If you are a recreational saltwater angler, Maine law may require you to register with the Maine Saltwater Recreational Fishing Registry. To learn more or to register visit www.maine.gov/saltwater or call 633-9505. Here are the current conditions:
Anglers are seeing and marking lots of bait, which is a very good sign. Pollock with lesser amounts of cod and haddock continue to dominate the catch in the groundfishermen’s cooler. New for 2014, the minimum size for cod is 21 inches, nine fish per person daily bag limit. Also new for 2014, three fish per day per angler daily bag limit and a minimum size of 21 inches for haddock. There have been reports of some Atlantic bluefin tuna taken by rod and reel, just in time for the upcoming Bailey Island Tourney. A few sharks have also been reported, including threshers and blues. The minimum size for all keeper sharks (makos, porbeagles, threshers and blues) is 4 1/2 feet in length. All vessels fishing recreationally for Atlantic tunas, sharks, swordfish and billfish must have an Atlantic HMS Angling Permit. For more information about permits and the regs, contact the NOAA Fisheries at (888) 872-8862 or visit http://hmspermits.noaa.gov. The Portland weather buoy, located 12 nautical miles southeast of Portland, continues to report sea surface temperatures in the high 50s (brrrr). Last year at this time the temps were around 70.
Federal striped bass regulations: It is unlawful to fish for, take or possess striped bass in federal waters (waters greater than three miles from shore).
Statewide striped bass regulations: An angler may fish all year for striped bass, but may only keep one per day that measures between 20 and 26 inches total length or one striped bass per day that measures 40 inches or greater in total length. If you have any questions or would like copies of the 2014 saltwater regulations, call 633-9505 or check http://www.maine.gov/dmr/recreational/rechomepage.html.
Remember: If you are fishing for striped bass or bluefish using bait, you must use a non-offset circle hook. There is an exception: Rubber or latex tube lures may be used without a circle hook as long as they are a minimum of 8 inches long and have a single hook protruding from the end portion of the tubing where bait may be attached.
ZONE 1: Anglers targeting stripers should concentrate their effort out on the beaches and rock piles. There are still some bass in the lower portions of the rivers and throughout the Scarborough marsh but many of the fish have moved out. Get out early or late since the heat and sun may turn the catching off during the day. Biddeford Pool (Bathhouse end and rocks), Old Orchard, Higgins and Richmond Island continue to hold fish. Beach fishermen should check local ordinances prior to fishing as some area beaches restrict fishing between 9 a.m. and 5 p.m. Clams are the bait of choice off the beaches while worms and macs are working in the rivers and estuaries. Trolling surgical tubes (wine red, bubblegum) with a worm continue to produce fish in the lower portions of the rivers. Kastmasters, Ronz, the mackerel pattern Striper Maine-iac and the pearl pattern Savage are just a few of the artificial baits that have been catching fish. Sand eel pattern flies are working for fly fishermen. Mackerel catching has been what can be expected for this time of year with the best catches being reported outside Saco Bay. Use chum (cat food) to stay on the fish once you start hooking up.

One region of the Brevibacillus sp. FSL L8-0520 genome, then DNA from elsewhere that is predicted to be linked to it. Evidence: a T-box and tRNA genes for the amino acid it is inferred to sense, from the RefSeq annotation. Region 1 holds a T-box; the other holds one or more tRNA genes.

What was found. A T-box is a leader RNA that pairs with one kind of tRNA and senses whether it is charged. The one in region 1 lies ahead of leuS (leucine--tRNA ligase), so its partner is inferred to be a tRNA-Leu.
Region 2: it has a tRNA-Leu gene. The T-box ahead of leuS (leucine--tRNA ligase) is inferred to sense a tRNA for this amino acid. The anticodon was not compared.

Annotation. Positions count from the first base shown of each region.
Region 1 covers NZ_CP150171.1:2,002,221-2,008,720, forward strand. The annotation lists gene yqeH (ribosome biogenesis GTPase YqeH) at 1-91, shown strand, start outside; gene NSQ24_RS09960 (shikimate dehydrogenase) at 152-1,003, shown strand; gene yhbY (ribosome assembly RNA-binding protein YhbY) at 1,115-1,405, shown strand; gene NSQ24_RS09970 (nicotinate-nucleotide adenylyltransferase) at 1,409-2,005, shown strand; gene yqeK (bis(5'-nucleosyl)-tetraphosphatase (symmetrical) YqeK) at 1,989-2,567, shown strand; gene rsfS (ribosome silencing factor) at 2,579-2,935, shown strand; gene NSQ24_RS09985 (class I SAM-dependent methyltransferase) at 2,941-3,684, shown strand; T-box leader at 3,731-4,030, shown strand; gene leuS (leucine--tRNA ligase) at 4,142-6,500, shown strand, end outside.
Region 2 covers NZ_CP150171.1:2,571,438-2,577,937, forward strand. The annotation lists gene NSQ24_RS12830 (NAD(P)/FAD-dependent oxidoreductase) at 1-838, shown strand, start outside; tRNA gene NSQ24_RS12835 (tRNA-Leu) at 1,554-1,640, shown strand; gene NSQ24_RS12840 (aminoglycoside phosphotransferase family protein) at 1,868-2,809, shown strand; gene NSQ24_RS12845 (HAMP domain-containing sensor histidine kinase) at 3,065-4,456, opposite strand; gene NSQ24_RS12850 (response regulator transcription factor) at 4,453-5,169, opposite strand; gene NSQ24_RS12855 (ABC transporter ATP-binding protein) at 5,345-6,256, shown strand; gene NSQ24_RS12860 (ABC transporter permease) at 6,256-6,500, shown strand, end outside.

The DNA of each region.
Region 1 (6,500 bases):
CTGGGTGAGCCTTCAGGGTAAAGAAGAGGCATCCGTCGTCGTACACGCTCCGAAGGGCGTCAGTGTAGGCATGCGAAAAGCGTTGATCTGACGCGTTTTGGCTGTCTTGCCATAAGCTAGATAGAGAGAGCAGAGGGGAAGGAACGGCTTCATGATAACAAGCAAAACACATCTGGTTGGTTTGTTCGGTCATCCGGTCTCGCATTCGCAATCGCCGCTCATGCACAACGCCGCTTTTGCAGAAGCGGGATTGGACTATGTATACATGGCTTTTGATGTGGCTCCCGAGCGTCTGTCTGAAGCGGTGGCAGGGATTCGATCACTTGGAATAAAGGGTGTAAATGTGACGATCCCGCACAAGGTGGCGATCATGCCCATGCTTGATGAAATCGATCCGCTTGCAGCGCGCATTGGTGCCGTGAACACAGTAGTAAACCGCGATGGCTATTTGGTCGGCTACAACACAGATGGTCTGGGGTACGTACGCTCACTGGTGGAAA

ZONE 2: The 76th Annual Bailey Island Tuna and Small Fish Tournament, based out of Cook’s Lobster House on Bailey Island, runs Monday through Saturday. This is a great fun-filled family event for both anglers and spectators. The ledges, islands and the outer Cape shoreline are the places to go for stripers. Baits that are working include worms and chunk or live mackerel. Gag’s Mambo Minnows and Schoolie Poppers, Rapala X-Raps and Yo-Zuri Mag Poppers are some of the artificials that have been fish getters. Anglers tossing flies have been getting into stripers using white or black Clousers and the Hollow Fleye. If fishing at night try using black flies as they silhouette well against the night. Macs can be had with some effort.
ZONE 3: The striped bass pick has been good to very good in some of the rivers and slightly better around the rocky ledges and off the beaches. As the rivers continue to warm, try working the deep spots early or late using bait. Fishing the rivers has also become very tide specific. Anglers targeting stripers need to read the water; looking for moving water and rips off any points. Natural channels, where the flats drain as the tide falls and bird action are also good indicators. Worms, eels and macs have been catching fish. A few of the artificials that have been working are the Rebel Windcheater, Creek Chubs and Gag’s Poppers. Fly enthusiasts fishing pollock or mackerel pattern flies and black Clousers (at night) report some action. Remember that if you are fishing on the Kennebec, upstream of the power line in Augusta, you must have a current freshwater license. Mackerel can be found all the way Downeast. The Southport Bridge, the Boothbay Fish Pier and the Rockland Breakwater are just a couple of spots where anglers have shore access to catch these fish.
This saltwater report is compiled by Bruce Joule, Maine Department of Marine Resources. He can be reached at 633-9505, P.O. Box 8, West Boothbay Harbor 04575, or by email at: